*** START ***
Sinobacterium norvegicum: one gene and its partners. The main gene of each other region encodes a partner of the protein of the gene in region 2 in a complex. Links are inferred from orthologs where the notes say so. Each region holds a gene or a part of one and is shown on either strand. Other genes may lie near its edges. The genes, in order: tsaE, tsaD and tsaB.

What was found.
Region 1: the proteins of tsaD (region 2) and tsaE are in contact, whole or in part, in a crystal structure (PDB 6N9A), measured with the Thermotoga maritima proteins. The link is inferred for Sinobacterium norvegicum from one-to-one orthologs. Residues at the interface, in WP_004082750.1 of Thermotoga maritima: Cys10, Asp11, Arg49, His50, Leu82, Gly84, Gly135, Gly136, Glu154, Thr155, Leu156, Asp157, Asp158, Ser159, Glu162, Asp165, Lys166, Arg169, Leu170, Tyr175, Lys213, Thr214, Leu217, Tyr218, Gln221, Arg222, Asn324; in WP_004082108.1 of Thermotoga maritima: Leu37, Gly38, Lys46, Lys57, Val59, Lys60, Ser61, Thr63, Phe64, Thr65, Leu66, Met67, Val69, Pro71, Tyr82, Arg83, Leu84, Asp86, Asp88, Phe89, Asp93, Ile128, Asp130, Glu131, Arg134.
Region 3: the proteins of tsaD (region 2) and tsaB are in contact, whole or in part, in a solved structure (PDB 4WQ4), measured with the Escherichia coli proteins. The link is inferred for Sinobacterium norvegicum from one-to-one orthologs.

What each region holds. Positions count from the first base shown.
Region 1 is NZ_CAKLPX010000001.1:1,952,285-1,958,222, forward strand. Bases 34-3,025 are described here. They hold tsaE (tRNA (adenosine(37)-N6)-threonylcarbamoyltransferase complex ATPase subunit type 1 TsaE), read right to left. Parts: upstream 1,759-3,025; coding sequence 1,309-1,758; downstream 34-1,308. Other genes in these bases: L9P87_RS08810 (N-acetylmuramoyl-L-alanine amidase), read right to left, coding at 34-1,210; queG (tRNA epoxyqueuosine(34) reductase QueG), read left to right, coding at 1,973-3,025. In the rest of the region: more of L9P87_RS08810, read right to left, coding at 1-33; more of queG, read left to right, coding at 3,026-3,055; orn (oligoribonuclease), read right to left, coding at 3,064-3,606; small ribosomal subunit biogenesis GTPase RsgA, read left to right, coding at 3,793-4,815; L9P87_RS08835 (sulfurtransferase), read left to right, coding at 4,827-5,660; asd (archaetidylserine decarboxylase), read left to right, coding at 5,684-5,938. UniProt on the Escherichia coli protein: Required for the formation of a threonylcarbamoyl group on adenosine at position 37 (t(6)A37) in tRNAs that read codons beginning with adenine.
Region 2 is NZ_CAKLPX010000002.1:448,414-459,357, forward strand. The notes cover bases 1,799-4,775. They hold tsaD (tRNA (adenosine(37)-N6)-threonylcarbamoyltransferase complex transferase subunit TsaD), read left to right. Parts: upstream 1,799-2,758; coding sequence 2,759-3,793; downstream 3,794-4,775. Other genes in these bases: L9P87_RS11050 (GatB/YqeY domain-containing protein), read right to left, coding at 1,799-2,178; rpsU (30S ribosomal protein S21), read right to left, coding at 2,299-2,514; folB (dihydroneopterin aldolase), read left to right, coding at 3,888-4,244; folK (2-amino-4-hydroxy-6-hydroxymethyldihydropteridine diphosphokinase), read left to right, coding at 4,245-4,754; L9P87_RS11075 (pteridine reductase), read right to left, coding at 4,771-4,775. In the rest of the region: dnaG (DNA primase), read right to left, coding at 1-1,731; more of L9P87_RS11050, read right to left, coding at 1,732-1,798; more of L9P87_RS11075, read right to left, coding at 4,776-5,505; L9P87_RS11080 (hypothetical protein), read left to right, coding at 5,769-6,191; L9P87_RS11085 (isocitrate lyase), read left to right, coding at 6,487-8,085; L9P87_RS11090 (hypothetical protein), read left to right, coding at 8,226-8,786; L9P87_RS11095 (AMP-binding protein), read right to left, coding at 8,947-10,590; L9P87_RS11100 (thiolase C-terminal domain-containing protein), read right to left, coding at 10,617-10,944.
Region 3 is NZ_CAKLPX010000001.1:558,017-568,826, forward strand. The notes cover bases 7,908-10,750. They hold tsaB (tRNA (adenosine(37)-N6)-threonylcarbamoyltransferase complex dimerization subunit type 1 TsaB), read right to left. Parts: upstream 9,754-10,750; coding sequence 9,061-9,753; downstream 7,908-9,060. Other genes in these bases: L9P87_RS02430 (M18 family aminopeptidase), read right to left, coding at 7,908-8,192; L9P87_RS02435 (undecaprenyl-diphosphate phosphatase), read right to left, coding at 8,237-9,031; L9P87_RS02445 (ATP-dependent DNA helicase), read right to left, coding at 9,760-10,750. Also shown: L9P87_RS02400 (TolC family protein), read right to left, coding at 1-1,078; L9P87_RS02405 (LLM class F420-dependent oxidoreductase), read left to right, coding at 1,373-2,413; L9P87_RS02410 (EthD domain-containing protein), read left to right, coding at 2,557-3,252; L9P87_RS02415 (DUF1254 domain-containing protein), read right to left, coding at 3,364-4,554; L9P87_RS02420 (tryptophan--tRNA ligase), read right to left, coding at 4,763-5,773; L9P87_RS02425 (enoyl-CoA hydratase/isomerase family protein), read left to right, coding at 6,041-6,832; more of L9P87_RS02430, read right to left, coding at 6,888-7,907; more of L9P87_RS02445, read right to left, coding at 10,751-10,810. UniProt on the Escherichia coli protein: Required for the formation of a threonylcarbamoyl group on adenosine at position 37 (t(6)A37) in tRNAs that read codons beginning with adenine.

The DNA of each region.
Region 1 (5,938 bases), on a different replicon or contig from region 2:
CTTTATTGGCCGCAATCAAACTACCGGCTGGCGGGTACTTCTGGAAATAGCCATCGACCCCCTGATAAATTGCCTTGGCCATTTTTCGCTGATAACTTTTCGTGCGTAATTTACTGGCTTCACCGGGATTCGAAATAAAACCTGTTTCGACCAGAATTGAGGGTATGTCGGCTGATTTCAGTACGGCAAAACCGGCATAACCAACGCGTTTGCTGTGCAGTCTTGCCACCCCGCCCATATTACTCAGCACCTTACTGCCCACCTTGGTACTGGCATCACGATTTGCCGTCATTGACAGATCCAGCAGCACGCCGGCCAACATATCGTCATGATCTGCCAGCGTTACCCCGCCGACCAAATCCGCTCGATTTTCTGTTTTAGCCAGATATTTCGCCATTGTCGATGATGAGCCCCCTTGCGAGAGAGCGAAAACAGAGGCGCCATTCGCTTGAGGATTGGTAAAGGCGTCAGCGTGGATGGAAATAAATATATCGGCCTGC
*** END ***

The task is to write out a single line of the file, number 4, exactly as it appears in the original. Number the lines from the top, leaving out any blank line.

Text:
Region 3: the proteins of tsaD (region 2) and tsaB are in contact, whole or in part, in a solved structure (PDB 4WQ4), measured with the Escherichia coli proteins. The link is inferred for Sinobacterium norvegicum from one-to-one orthologs.